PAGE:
Olga Balema at Kunstverein Nürnberg

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Artist: Olga Balema

Exhibition title: One reenters the garden by becoming a vegetable

Venue: Kunstverein Nürnberg – Albrecht Dürer Gesellschaft, Nürnberg, Germany

Date: September 12 – November 8, 2015

Photography: Annette Kradisch, images copyright and courtesy of the artist, Croy Nielsen, Berlin; Galerie Fons Welters, Amsterdam; High Art, Paris and Kunstverein Nürnberg

Kunstverein Nürnberg – Albrecht Dürer Gesellschaft is pleased to present the first institutional solo exhibition by Olga Balema (*1984, Ukraine) in Germany.

With a series of new works at the Kunstverein, Olga Balema turns her attention to the cultivation of food. Agriculture as an institution has shaped many cultural beliefs that determine our relationship to our environment and to other living creatures up to today. Even in its most ancient state the production of food through farming has aggression as its basis, which becomes expressed in territorial land seizure, in the hierarchies between social classes, gender inequality, as well as in the treatment of animals and plants. Balema addresses this violent aspect of agriculture in her sculptures, as well as the look at the “other”, the “alien”, that is always contained in our observation of nature.

With her exhibition title “One reenters the garden by becoming a vegetable”, the artist makes reference to the book “From Communion to Cannibalism” (1990) by Maggie Kilgour. In her book, the scholar of English literature investigates metaphors of incorporation in western cultural history, literature and religion. The opposition between inside and outside, between eater and eaten, is not reciprocal, but culminates in a process of ingestion that ultimately transforms our identity.

Balema scrutinizes this relation in her works by reflecting on the production of food, and with it, the human processing of nature. Her sculptures in the large gallery space of the Kunstverein, such as “Natural submission”, “Latest scientific research” and “Full of pests”, present a series of found feeding troughs, which in their form and fabrication recall traditional and modern keeping of livestock. Such troughs are also frequently used as decorative objects in gardens, restaurants and domestic spaces. As cultural artefacts, the objects activate different notions and nostalgic images of farming. Thereby, the aggressive thick green paint and yellow signal stripes locate the objects in the rational, industrial zone of agriculture, with tractors, harvesters and reapers.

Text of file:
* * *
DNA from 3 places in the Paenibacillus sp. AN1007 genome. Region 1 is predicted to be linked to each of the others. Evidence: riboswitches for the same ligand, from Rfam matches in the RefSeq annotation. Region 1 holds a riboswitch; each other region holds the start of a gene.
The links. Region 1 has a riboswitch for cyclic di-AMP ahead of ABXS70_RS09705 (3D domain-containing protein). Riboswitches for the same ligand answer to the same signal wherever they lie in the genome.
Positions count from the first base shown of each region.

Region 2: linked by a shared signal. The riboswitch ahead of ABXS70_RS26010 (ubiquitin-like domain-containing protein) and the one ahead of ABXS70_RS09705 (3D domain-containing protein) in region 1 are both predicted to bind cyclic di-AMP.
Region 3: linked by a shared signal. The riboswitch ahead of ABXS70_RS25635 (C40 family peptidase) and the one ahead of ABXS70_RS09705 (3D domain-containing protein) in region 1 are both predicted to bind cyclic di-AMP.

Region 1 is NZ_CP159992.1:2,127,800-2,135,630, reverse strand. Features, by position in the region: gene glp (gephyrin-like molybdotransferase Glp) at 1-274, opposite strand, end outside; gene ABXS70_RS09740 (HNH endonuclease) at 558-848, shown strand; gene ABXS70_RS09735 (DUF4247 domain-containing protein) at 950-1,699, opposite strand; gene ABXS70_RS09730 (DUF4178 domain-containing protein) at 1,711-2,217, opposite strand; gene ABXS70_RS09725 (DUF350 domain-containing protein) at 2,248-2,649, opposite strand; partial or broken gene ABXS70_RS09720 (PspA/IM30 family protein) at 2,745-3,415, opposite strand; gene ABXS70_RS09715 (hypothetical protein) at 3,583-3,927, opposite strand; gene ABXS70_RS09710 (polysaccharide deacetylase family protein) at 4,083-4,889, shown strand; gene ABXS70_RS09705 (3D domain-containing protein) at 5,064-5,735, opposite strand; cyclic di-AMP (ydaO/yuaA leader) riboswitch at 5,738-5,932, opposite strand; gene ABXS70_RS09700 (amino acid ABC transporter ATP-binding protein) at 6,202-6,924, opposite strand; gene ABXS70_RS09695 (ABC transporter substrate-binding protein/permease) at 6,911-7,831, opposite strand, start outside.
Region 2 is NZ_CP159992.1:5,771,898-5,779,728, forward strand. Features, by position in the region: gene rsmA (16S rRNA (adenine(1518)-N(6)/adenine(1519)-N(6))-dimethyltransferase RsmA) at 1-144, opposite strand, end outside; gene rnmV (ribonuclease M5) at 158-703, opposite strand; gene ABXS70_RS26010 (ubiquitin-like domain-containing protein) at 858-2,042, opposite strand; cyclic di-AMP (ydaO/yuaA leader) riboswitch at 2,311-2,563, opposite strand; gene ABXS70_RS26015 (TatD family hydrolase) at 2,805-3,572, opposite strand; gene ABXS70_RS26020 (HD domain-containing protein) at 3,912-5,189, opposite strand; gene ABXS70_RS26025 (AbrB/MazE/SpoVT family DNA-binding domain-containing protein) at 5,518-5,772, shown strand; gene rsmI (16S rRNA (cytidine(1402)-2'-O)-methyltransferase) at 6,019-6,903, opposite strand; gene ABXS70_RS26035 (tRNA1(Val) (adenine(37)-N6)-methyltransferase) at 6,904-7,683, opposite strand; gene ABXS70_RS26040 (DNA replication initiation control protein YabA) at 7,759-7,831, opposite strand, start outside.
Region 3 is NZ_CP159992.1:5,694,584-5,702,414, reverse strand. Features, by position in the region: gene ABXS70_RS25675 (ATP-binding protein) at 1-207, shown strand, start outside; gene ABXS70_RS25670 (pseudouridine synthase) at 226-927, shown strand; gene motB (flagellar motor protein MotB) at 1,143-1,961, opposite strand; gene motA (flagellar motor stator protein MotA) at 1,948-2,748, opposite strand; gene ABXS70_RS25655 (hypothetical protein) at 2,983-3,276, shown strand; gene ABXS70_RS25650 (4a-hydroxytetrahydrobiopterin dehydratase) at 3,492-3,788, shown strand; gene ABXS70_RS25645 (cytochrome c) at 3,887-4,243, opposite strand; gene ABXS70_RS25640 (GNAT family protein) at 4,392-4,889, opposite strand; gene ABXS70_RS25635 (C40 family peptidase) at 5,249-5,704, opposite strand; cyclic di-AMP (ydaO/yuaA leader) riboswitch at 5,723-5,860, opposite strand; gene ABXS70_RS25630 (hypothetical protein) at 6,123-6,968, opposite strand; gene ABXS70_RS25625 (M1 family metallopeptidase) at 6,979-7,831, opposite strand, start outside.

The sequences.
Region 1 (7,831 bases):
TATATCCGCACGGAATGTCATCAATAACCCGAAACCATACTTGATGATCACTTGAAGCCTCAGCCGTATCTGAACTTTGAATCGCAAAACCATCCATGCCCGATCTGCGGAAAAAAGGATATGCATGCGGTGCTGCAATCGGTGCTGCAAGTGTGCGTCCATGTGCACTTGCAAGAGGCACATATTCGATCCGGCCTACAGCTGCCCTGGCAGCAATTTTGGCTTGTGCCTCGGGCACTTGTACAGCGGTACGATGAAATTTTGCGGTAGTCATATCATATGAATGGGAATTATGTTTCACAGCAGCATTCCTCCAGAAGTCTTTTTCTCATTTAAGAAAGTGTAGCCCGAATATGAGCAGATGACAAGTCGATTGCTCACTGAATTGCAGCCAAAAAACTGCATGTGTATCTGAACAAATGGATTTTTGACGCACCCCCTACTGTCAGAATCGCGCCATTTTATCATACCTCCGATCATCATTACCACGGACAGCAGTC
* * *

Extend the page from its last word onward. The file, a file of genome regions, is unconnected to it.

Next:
With her metal sculptures “Regulatory bodies” and “Weeds I – IV” Balema focuses further on the invasive actions of agriculture. Enduring, stable materials such as metal are combined with organic matter, such as salt- pickled cucumber slices. Surfaces are marked by tactile traces, corrosion and oxidation that imitate decay and nature’s repossession by means of physical processes. The lettering on the metal objects refers to governmental agencies that include the “United States Department of Agriculture” (USDA), the “Environmental Protection Agency” (EPA), the “European Food Safety Authority”, the “Food and Agriculture Organization of the United Nations” (FAO), and the “German Federal Ministry of Food, Agriculture and Consumer Protection” (Bundesministerium für Ernährung, Landwirtschaft und Verbraucherschutz, BMELV). All of them present themselves on their websites as leaders in the conservation and renewal of water, soil and land.

In her works, Balema traces the ambivalent relationship of human beings with their environment: With sculptural fragments and gestures, she reflects on the ongoing double bind that we confront in the production of food and our eating habits themselves.

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Olga Balema, Wild possession, 2015

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Olga Balema, Analysis penetrates the surface, 2015

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Olga Balema, Natural submission, 2015

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Olga Balema, Cult cultivates, 2015

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Olga Balema, Fresh hell, 2015

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Olga Balema, Farm state of mind, 2015

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Olga Balema, Serious topics, 2015

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